New Deadline for BDCs’ Recapitalisation

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Godwin Emefiele, governor, CBN

Following representations from stakeholders, the Central Bank of Nigeria has extended to July 15, the deadline given to operators of Bureau De Change to comply with its new operational guidelines

By Chinwe Okafor  |  Jul. 21, 2014 @ 01:00 GMT

THE Central Bank of Nigeria has extended the deadline given to operators of Bureau De Change, BDC, to meet the new requirements for their operation from July 15 to July 31. In a circular issued to the BDC operators, the apex bank said the guidelines had been modified. According to the modification, interests will now be paid on the mandatory cautionary deposit of N35 million based on the banking industry savings account rate. The CBN said the new decision was reached following representations made by all stakeholders to it.

A statement from the bank said further to its circular ref: FPRD/DIR/GEN/CIR/01/009 of June 23, 2014 on new requirements for the operation of Bureau De Change in Nigeria and based on representations from stakeholders, the deadline for compliance with the new licensing requirements has been extended to July 31, 2014. “Interest will be paid on the mandatory cautionary deposit of N35m, based on the banking industry savings account rate. The CBN, on the expiration of the deadline of July 31, 2014, will cease to fund any Bureau De Change that fails to comply with the new requirements. Only Bureaux De Change that meet the new requirements will qualify to be engaged as agents by the licensed International Money Transfer Operators for inward and outward money transfer business in Nigeria.”

The circular also stated that all the BDCs that paid the mandatory caution deposit of N500, 000 to the CBN prior to 2009, should apply for their refund. Meanwhile, the CBN had, on June 23, reviewed the guidelines to check the persistent depletion in the country’s external reserves. The bank explained that while the BDCs were licensed to provide access to foreign exchange to small-scale end users and assist in the fight against illegal financial activities, it had observed a weak and ineffective operational structure which made the sector to abandon the objectives for its establishment.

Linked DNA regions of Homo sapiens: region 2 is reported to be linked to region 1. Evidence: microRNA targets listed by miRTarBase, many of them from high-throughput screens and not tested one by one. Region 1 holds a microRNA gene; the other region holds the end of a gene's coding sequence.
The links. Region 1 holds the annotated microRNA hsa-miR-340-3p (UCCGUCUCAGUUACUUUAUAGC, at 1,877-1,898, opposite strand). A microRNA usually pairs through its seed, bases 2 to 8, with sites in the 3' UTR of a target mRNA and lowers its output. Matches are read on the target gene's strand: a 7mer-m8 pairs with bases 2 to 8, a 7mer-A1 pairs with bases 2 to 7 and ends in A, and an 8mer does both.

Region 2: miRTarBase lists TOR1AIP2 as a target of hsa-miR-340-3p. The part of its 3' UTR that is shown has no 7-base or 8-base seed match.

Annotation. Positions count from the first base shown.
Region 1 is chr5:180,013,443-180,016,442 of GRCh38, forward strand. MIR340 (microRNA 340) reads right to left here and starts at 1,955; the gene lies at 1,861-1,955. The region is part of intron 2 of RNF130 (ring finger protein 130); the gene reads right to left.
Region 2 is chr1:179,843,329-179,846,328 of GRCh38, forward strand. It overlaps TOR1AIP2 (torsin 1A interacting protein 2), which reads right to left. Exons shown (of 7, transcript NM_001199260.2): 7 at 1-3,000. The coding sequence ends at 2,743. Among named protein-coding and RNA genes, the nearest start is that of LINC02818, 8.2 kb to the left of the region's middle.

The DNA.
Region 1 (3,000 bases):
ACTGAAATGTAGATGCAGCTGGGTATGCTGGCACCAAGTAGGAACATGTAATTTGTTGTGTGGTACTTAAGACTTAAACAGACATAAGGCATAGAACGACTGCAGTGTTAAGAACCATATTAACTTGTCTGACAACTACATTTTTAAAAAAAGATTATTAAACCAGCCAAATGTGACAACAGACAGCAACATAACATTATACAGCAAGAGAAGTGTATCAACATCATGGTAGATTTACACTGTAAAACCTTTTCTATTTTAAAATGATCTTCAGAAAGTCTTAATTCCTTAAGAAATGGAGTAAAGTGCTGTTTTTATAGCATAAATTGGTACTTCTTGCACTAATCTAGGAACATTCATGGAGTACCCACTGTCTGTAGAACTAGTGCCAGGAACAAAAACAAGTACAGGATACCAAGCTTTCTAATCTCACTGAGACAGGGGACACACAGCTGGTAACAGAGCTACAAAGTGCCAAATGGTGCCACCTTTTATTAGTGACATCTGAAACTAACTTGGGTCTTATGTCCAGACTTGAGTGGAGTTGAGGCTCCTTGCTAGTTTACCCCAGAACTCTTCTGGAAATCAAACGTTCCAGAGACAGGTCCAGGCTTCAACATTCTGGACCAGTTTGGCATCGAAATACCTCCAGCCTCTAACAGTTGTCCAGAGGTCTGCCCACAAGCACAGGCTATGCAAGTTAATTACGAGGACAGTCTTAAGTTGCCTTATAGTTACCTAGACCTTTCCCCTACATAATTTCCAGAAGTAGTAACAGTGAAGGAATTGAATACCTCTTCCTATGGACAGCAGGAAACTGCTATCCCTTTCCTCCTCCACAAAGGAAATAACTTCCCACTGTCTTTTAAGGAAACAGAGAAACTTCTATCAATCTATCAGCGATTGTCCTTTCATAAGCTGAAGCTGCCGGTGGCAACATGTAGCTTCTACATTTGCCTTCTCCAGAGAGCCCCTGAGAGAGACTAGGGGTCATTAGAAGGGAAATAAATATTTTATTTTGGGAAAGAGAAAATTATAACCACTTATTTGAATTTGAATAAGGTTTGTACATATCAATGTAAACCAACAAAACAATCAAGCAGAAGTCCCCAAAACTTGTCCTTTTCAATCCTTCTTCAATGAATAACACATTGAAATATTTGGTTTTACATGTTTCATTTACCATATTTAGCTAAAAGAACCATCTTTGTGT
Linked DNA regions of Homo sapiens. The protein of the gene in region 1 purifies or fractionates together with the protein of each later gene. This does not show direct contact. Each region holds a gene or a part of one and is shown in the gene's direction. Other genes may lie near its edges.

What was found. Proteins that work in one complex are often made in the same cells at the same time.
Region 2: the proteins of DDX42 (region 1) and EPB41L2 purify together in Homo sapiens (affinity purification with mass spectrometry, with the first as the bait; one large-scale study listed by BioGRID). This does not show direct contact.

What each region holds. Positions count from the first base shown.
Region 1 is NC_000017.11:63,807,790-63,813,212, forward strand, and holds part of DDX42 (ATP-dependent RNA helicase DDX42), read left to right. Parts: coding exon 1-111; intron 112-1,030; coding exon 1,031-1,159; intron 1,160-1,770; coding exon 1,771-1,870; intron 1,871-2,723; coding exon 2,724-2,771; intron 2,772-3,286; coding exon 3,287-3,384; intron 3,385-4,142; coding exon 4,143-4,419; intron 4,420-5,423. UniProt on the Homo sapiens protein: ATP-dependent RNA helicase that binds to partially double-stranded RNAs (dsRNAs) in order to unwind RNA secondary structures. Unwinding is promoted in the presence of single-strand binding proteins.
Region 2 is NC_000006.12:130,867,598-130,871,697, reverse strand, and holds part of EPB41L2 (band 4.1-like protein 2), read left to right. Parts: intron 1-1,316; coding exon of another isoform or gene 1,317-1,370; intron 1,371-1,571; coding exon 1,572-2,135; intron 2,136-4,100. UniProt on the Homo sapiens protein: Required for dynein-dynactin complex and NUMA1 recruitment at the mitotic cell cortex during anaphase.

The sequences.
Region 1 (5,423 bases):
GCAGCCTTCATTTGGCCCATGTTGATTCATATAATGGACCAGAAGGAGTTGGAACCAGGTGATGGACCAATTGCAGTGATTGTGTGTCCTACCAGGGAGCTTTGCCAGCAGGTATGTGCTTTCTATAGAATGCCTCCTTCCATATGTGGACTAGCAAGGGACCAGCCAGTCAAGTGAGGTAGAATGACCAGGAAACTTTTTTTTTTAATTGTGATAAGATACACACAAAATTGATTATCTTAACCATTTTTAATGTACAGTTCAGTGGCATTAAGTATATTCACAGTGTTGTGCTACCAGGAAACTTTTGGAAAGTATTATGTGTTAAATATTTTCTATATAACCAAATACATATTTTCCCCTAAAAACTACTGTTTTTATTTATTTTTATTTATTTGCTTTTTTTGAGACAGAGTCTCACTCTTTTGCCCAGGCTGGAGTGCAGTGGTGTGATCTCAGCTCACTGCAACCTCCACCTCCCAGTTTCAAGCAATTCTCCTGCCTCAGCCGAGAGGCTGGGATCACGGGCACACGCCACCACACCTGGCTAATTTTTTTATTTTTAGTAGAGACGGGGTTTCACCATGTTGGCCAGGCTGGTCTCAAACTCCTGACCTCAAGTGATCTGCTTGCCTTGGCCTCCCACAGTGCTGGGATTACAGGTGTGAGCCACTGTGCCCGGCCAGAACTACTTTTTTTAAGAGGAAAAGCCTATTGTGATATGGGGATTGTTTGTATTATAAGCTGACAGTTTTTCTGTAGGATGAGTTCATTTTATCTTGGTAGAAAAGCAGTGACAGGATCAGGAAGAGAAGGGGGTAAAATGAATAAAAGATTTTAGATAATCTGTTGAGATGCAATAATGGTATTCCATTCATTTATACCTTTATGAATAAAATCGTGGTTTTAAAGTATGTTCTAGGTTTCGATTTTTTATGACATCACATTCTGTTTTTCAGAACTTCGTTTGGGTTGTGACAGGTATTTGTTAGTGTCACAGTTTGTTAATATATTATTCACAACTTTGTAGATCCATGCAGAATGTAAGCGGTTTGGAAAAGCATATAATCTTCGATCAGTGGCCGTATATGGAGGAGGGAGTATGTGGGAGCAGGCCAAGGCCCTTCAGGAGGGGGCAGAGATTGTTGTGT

Other deficiencies observed in their operations were the depletion of the country’s foreign reserves which was the result of the unusually large number of the BDCs; potential financing of unauthorised transactions with foreign exchange procured from the CBN window, and gradual dollarisation of the Nigerian economy with adverse effect on monetary policy. It also listed inadequate minimum in paid-up capital, prevailing ownership of several BDCs by same promoters in order to buy foreign exchange multiple times from the CBN window as well as their huge interest in widening margins and profits from the foreign exchange market as some of the deficiencies in the system.

According to the CBN, its expectation is to have BDCs that are properly structured, effectively regulated, and well capitalised to meet the objectives for which operators are licensed. It said the   new requirement would aim at correcting such deficiencies in the operations of the BDCs.

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